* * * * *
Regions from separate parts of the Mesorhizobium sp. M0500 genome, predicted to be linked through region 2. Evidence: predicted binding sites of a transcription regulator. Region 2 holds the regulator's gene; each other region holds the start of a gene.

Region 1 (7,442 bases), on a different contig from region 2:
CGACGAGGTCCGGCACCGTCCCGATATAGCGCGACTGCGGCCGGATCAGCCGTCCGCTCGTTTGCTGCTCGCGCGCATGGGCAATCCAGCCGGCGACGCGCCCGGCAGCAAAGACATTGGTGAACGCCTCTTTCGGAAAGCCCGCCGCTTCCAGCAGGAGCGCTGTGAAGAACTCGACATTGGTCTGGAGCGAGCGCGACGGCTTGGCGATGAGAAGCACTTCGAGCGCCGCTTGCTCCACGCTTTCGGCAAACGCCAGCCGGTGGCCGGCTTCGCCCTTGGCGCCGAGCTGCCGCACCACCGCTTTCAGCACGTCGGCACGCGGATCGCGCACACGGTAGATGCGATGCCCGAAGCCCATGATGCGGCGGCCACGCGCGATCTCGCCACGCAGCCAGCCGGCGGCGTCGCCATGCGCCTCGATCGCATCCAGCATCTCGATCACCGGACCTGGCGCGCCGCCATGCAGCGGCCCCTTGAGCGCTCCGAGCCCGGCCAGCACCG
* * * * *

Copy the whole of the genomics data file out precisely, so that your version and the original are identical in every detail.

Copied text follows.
Regions from separate parts of the Mesorhizobium sp. M0500 genome, predicted to be linked through region 2. Evidence: predicted binding sites of a transcription regulator. Region 2 holds the regulator's gene; each other region holds the start of a gene.

Region 1 (7,442 bases), on a different contig from region 2:
CGACGAGGTCCGGCACCGTCCCGATATAGCGCGACTGCGGCCGGATCAGCCGTCCGCTCGTTTGCTGCTCGCGCGCATGGGCAATCCAGCCGGCGACGCGCCCGGCAGCAAAGACATTGGTGAACGCCTCTTTCGGAAAGCCCGCCGCTTCCAGCAGGAGCGCTGTGAAGAACTCGACATTGGTCTGGAGCGAGCGCGACGGCTTGGCGATGAGAAGCACTTCGAGCGCCGCTTGCTCCACGCTTTCGGCAAACGCCAGCCGGTGGCCGGCTTCGCCCTTGGCGCCGAGCTGCCGCACCACCGCTTTCAGCACGTCGGCACGCGGATCGCGCACACGGTAGATGCGATGCCCGAAGCCCATGATGCGGCGGCCACGCGCGATCTCGCCACGCAGCCAGCCGGCGGCGTCGCCATGCGCCTCGATCGCATCCAGCATCTCGATCACCGGACCTGGCGCGCCGCCATGCAGCGGCCCCTTGAGCGCTCCGAGCCCGGCCAGCACCG